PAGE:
The Rosie Effect

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The Rosie Effect by Graeme Simsion

“Don Tillman and Rosie Jarman are back. The Wife Project is complete, and Don and Rosie are happily married and living in New York. But they’re about to face a new challenge because— surprise!—Rosie is pregnant. Don sets about learning the protocols of becoming a father, but his unusual research style gets him into trouble with the law. Fortunately his best friend Gene is on hand to offer advice: he’s left Claudia and moved in with Don and Rosie. As Don tries to schedule time for pregnancy research, getting Gene and Claudia to reconcile, servicing the industrial refrigeration unit that occupies half his apartment, helping Dave the Baseball Fan save his business, and staying on the right side of Lydia the social worker, he almost misses the biggest problem of all: he might lose Rosie when she needs him the most.1”

I jumped right into The Rosie Effect after finishing The Rosie Project. I did not read the above description before reading the book and was therefore more surprised by all events inclusive.

Don Tillman is indeed back with all the odd situations that seem to follow in his wake. Although it is assumed that Don has a form of Aspergers syndrome, neither book gives a definite answer. I have never met anyone with the syndrome and did not research the syndrome prior to reading the novels so I had no identifying information. The first book does give a list of possible personality traits but they are only so helpful. I found Simsion vamped up Don’s possible “symptoms” of Aspergers in The Rosie Effect. There is a lot more going on with multiple levels of situations which causes the reader to view more reactions of Don’s during these situations.

The following is a quote from The Rosie Effect towards the end of the book which solidifies that if Don does indeed have Asperger’s he is completely unawares.

Chpt 38: “…Can I just say that Don’s example has helped me overcome a…prejudice. Thank you, Don. Lydia’s testimony was a little less emotional, which was a relief. I was surprised that my arguments had persuaded her of the acceptability of eating unsustainable seafood.”

This may not make sense if you have not read the book but believe me it is funny and shows that Don does not associate himself with any type of syndrome and instead his first thought is the fault of others rather than consider the issue may have been himself.

Don and Rosie have moved to New York and with a baby on the way, they find their living situation to be quite interesting. Rosie is attempting to take on a large workload at school to try and complete as much of her studies prior to the arrival of the baby. At Rosie’s request, Don avoids relaying technical information to Rosie and therefore seems less involved. Creating in depth diagrams and research into the Baby Project, Don explores an immense number of situations all a result of his lack of social skills. While strange situations occur, Don tries to limit the amount of stress for Rosie, while the secrets become a tangled web. Throw in a familiar face as a roommate and you got yourself a mess of stress.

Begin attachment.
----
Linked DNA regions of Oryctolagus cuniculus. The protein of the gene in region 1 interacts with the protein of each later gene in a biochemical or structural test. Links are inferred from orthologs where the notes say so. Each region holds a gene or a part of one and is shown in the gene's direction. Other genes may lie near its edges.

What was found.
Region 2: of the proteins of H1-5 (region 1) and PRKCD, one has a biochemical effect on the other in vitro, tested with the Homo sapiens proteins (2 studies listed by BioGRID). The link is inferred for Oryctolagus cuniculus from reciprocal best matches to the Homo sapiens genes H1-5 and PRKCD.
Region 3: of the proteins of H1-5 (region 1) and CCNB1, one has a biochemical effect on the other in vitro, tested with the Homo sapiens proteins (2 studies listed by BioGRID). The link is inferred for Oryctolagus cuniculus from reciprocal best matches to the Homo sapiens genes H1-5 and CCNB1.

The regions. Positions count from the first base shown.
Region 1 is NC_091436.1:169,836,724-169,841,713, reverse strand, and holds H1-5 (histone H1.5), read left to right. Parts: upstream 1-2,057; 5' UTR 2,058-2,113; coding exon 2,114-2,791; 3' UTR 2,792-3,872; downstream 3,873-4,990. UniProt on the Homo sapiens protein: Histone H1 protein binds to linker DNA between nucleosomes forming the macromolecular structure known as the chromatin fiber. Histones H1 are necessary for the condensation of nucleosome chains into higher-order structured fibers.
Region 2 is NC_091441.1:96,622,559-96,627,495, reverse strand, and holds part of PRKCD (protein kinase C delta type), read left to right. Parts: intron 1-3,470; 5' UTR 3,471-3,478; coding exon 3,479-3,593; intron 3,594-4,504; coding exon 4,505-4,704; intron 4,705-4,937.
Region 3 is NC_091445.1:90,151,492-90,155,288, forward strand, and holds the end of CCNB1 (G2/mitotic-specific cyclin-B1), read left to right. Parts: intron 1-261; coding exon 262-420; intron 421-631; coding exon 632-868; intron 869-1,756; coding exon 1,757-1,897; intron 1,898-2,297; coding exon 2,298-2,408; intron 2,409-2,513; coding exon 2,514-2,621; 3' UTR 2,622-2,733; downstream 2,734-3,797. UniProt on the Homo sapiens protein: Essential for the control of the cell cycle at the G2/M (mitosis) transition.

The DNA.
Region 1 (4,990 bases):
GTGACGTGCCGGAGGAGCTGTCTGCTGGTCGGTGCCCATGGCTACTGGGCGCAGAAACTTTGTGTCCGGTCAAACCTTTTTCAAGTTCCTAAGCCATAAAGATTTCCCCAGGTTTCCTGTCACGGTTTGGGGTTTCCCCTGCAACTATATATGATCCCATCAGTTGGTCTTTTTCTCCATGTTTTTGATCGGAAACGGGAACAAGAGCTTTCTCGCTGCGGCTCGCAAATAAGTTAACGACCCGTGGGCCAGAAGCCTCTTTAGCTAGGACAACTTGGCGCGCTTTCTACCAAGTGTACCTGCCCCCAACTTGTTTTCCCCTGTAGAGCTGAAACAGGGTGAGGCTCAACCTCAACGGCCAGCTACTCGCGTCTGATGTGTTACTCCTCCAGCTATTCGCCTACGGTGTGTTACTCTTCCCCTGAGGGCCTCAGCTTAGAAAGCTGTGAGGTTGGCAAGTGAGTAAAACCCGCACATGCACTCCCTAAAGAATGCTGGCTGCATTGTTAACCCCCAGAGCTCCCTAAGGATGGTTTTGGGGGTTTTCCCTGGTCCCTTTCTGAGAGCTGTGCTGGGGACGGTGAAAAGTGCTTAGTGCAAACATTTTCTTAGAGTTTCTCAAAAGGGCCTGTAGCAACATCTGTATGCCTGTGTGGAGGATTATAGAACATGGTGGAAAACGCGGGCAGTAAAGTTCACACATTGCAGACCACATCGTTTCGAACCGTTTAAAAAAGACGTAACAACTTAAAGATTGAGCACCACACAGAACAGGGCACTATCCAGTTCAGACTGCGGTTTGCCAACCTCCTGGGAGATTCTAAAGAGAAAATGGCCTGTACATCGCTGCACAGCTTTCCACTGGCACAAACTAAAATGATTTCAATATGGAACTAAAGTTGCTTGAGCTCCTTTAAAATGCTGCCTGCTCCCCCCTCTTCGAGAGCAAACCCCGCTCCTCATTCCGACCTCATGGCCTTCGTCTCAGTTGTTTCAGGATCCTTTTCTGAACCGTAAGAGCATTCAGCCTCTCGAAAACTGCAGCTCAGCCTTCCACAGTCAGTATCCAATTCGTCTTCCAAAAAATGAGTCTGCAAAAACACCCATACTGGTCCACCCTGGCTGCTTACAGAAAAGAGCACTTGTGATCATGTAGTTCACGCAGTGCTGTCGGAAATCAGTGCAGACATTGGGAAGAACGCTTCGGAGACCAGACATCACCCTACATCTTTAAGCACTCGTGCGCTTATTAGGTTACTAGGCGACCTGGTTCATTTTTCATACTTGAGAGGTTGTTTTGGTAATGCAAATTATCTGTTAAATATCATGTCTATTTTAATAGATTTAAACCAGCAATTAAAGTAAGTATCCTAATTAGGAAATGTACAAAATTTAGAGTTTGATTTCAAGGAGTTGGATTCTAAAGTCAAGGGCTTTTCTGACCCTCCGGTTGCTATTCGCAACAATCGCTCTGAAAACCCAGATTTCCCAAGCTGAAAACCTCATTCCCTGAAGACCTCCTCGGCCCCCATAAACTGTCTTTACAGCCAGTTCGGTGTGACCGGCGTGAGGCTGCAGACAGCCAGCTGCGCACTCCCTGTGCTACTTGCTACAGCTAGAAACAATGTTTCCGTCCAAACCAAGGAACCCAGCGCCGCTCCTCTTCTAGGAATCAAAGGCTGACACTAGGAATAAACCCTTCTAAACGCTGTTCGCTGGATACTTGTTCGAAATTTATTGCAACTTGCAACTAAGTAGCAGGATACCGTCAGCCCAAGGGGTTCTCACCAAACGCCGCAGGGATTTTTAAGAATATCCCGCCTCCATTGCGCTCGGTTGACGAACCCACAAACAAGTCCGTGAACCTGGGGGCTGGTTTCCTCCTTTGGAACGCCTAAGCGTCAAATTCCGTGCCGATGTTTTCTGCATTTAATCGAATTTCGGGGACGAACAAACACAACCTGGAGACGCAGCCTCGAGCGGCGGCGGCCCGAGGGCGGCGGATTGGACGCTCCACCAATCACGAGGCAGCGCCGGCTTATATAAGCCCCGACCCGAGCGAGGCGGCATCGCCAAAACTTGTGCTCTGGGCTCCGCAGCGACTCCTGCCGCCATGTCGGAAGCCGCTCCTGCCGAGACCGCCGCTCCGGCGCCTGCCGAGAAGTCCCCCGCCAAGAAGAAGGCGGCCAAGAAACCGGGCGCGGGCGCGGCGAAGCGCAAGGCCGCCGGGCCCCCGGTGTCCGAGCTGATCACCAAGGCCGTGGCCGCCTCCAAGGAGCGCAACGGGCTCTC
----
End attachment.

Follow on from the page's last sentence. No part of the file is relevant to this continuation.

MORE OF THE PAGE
With the addition of a new location, there are also new characters. There are a few mentioned in the first novel that help introduce us to the new additions. Naturally they become connected in surprising and humorous ways.

Unfortunately for the character of Rosie, The Rosie Effect has not improved my opinion of her. In fact, my opinion has dropped considerably against her. Understandably she is going through a strange and difficult time and her hormones are running wild; however, her reactions to Don’s attempts and even Don himself make me dislike her even further. There are hormones, then there is just being a…

The Rosie Effect seems to follow in the same path as the first. There are humour moments throughout the novel, along with the usual strange occurrences. They also end in a rush within the last few pages. Once again we see Rosie trying to change Don instead of focusing on her own issues. Instead she goes to the extreme and puts their relationship to the test. Although there are certain aspects of Don’s personality that contribute to many of Rosie’s actions, for someone in psychology she prefers to defer communication and do whatever she wants. At times it seems like she is doing the opposite of what is expected of her just so she prove to herself that she is in control.

Now that I am getting off topic… Thankfully both books are out and you can cruise through them without the awkward wait time. For some books, I believe the wait time can actually kill the chances of reading a sequel. If The Rosie Effect was not out immediately after I read The Rosie Project, I imagine it would have been put to the bottom of my ever growing reading lists and more important books may have trumped it.

Both are great books reads at a decent length. They are filled with humour and also make you think. The Rosie Project and The Rosie Effect are definitely worth checking out.

1. Book summary courtesy of Simon and Schuster book page

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